The Personal Property Securities Act (PPSA), which came into effect in Australia on 30 January 2012, makes wholesale changes to the registration of security interest in personal property and changes the notion of title over such property.
The PPSA supersedes about 70 State and Commonwealth statutes that affect the creation and enforcement of security interests over personal property. There is now one national Personal Property Securities (PPS) Register which secured and potential secured parties will be able to use to search for and register security interests in personal property.
Title is no longer king
The biggest change the new law introduces is that “title is no longer king” and registration is everything. If you fail to register your interests in your personal property, another party with a registered interest or an administrator or liquidator may acquire an interest in your property free of your interest or your interest may not be enforceable against your customer or other secured party (such as your customer’s bank) in the event of your customer’s default, liquidation or bankruptcy. You may end up simply being an unsecured creditor of your customer – even though you are still technically the legal owner of the property that you supplied them.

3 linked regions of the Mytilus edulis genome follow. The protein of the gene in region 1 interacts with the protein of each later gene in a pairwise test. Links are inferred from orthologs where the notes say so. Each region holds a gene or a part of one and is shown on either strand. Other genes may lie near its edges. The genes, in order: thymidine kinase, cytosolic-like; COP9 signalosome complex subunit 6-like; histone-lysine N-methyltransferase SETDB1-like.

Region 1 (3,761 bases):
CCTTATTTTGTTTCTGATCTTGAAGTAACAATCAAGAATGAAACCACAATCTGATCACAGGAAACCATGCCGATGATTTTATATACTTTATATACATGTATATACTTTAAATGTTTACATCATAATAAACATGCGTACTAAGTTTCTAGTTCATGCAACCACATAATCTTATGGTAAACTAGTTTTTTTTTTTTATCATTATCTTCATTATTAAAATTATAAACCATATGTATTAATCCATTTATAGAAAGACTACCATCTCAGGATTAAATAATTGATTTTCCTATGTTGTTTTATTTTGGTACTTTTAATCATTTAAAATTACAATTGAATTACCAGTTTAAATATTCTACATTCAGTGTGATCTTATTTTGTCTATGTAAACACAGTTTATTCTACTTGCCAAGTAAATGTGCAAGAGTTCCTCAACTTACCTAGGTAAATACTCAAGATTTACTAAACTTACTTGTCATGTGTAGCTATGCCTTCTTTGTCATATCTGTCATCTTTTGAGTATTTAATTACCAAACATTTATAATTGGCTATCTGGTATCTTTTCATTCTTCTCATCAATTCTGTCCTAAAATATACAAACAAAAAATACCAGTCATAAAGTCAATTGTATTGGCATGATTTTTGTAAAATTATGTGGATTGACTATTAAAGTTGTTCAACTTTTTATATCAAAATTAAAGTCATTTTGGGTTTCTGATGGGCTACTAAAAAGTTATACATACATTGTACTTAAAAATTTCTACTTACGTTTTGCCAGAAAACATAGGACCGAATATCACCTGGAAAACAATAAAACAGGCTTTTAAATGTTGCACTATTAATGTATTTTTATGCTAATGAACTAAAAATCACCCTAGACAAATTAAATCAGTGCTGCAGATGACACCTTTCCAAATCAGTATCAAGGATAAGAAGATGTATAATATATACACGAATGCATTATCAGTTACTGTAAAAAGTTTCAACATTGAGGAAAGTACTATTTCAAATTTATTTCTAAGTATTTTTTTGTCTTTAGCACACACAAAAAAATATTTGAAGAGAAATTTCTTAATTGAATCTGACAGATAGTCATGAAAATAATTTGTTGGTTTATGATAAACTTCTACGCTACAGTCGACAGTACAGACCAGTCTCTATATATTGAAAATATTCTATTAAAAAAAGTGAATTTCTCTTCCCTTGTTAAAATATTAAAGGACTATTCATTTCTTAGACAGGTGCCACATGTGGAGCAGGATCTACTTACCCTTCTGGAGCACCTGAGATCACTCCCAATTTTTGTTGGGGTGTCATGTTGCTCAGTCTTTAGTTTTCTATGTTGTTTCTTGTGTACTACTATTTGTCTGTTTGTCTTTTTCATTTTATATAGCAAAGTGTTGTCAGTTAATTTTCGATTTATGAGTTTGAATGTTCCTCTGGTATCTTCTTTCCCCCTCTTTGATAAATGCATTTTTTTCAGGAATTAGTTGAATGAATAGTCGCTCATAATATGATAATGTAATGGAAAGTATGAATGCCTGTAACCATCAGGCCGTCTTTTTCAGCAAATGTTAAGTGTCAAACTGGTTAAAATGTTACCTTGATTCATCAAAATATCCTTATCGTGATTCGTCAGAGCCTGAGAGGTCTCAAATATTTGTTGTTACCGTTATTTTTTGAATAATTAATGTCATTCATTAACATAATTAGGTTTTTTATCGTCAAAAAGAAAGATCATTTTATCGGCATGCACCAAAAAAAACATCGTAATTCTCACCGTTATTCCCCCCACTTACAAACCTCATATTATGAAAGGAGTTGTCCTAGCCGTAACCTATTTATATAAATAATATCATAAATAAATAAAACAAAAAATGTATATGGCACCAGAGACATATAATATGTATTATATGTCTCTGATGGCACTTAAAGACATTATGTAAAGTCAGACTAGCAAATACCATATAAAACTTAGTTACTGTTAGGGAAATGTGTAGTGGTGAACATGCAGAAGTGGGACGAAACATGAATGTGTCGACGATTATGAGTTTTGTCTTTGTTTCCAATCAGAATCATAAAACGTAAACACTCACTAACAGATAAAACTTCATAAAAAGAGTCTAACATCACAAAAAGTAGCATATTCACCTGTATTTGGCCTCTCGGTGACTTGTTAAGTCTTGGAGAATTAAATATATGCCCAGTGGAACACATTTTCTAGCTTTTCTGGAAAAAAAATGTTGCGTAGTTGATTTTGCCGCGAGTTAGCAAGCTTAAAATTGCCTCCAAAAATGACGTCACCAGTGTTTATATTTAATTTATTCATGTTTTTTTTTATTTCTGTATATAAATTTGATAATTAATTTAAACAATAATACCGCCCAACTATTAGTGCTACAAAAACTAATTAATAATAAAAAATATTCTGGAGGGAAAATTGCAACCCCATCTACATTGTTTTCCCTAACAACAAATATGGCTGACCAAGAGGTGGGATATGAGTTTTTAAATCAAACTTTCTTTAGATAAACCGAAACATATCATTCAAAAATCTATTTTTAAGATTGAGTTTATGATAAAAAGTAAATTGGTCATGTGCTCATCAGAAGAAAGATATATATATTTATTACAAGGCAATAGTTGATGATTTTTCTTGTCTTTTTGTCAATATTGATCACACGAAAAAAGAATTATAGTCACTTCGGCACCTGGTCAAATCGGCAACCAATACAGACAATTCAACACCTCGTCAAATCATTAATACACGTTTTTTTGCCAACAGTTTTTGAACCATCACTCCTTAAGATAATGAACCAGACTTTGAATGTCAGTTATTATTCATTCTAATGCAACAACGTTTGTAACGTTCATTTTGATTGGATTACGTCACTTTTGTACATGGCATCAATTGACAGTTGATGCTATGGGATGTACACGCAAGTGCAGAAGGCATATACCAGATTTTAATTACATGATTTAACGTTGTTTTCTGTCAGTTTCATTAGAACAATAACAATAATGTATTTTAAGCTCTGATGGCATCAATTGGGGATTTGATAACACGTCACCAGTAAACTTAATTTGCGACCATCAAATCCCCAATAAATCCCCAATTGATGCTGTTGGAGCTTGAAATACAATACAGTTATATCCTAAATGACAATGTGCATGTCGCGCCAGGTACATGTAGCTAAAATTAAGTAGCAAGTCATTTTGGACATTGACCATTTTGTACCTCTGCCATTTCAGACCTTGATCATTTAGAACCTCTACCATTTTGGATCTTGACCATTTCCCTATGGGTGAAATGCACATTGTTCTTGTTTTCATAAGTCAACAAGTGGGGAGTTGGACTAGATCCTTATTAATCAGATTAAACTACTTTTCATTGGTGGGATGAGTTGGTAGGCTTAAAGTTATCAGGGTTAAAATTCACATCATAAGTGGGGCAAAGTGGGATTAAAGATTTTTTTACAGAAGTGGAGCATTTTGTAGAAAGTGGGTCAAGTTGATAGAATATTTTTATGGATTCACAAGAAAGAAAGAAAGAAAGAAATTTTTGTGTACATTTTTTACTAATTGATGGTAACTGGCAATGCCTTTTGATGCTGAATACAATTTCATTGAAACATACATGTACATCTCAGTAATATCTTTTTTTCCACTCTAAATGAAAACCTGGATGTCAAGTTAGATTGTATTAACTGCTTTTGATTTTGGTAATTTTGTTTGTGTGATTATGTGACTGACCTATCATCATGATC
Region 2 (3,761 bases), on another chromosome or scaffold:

Personal property is any property other than land and includes things like crops, livestock, motor vehicles, paintings, debtors/receivables and intangibles such as licences.
The new law will affect you if you provide goods under a retention of title (Romalpa) arrangement or you lease, hire, consignor “bail”, i.e. allow someone else to possess or use, your property. It even affects you if your property is merely stored on someone else’s premises.
Get your paperwork in order
The arrangements you make with your customers are “security” interests under the PPSA and must be properly documented and registered in order to be enforceable against your customer or your customer’s liquidator. This will mean you must also ensure your trading terms reflect these arrangements.
The effects of this new law include overseas and foreign entities that sell or own personal property in Australia to which they retain title. If the foreign entity does not register their interest in the personal property on the PPS Register they will not retain any security interest in that property if it is possessed by an administrator or liquidator.
If you think you are affected by the PPSA you should urgently seek advice from one of Nexia’s State offices. Further information on this reform can also be found on the official Australian government website: www.ppsr.gov.au.
For more information, contact:
Tel: +61 3 9608 0100